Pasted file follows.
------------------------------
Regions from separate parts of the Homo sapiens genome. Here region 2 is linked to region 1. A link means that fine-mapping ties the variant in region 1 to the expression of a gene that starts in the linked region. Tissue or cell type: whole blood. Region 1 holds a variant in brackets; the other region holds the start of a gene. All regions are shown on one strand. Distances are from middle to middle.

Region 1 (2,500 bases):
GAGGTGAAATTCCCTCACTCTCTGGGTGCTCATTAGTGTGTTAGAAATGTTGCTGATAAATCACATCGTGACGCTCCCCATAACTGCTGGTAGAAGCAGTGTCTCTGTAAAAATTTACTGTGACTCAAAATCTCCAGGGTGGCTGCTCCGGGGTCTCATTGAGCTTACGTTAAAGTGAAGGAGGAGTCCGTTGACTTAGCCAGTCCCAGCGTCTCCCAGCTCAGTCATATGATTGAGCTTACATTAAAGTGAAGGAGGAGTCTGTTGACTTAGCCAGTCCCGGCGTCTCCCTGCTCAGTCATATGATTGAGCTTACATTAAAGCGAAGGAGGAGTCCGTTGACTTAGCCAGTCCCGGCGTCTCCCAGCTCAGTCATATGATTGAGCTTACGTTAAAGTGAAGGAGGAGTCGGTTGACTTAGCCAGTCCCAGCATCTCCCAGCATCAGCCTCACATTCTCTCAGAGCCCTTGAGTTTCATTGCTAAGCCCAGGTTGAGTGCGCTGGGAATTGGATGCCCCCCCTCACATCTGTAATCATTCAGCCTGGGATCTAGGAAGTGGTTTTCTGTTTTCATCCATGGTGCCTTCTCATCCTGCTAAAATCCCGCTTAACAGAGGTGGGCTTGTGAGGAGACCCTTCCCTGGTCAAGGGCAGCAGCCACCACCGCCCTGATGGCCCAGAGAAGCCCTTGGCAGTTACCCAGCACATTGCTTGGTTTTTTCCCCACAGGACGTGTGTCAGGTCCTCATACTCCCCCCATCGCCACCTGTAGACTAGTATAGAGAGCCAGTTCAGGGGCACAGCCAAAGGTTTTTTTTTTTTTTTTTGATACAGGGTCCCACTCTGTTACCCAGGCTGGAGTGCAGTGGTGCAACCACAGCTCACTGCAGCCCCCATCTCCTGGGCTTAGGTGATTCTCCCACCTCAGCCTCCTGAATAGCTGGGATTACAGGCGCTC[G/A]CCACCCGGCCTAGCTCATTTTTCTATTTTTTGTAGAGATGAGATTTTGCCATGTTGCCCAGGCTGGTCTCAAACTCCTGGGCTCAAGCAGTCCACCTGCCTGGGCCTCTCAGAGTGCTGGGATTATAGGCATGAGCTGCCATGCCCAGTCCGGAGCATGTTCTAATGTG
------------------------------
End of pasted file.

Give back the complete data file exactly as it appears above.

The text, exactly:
Regions from separate parts of the Homo sapiens genome. Here region 2 is linked to region 1. A link means that fine-mapping ties the variant in region 1 to the expression of a gene that starts in the linked region. Tissue or cell type: whole blood. Region 1 holds a variant in brackets; the other region holds the start of a gene. All regions are shown on one strand. Distances are from middle to middle.

Region 1 (2,500 bases):
GAGGTGAAATTCCCTCACTCTCTGGGTGCTCATTAGTGTGTTAGAAATGTTGCTGATAAATCACATCGTGACGCTCCCCATAACTGCTGGTAGAAGCAGTGTCTCTGTAAAAATTTACTGTGACTCAAAATCTCCAGGGTGGCTGCTCCGGGGTCTCATTGAGCTTACGTTAAAGTGAAGGAGGAGTCCGTTGACTTAGCCAGTCCCAGCGTCTCCCAGCTCAGTCATATGATTGAGCTTACATTAAAGTGAAGGAGGAGTCTGTTGACTTAGCCAGTCCCGGCGTCTCCCTGCTCAGTCATATGATTGAGCTTACATTAAAGCGAAGGAGGAGTCCGTTGACTTAGCCAGTCCCGGCGTCTCCCAGCTCAGTCATATGATTGAGCTTACGTTAAAGTGAAGGAGGAGTCGGTTGACTTAGCCAGTCCCAGCATCTCCCAGCATCAGCCTCACATTCTCTCAGAGCCCTTGAGTTTCATTGCTAAGCCCAGGTTGAGTGCGCTGGGAATTGGATGCCCCCCCTCACATCTGTAATCATTCAGCCTGGGATCTAGGAAGTGGTTTTCTGTTTTCATCCATGGTGCCTTCTCATCCTGCTAAAATCCCGCTTAACAGAGGTGGGCTTGTGAGGAGACCCTTCCCTGGTCAAGGGCAGCAGCCACCACCGCCCTGATGGCCCAGAGAAGCCCTTGGCAGTTACCCAGCACATTGCTTGGTTTTTTCCCCACAGGACGTGTGTCAGGTCCTCATACTCCCCCCATCGCCACCTGTAGACTAGTATAGAGAGCCAGTTCAGGGGCACAGCCAAAGGTTTTTTTTTTTTTTTTTGATACAGGGTCCCACTCTGTTACCCAGGCTGGAGTGCAGTGGTGCAACCACAGCTCACTGCAGCCCCCATCTCCTGGGCTTAGGTGATTCTCCCACCTCAGCCTCCTGAATAGCTGGGATTACAGGCGCTC[G/A]CCACCCGGCCTAGCTCATTTTTCTATTTTTTGTAGAGATGAGATTTTGCCATGTTGCCCAGGCTGGTCTCAAACTCCTGGGCTCAAGCAGTCCACCTGCCTGGGCCTCTCAGAGTGCTGGGATTATAGGCATGAGCTGCCATGCCCAGTCCGGAGCATGTTCTAATGTG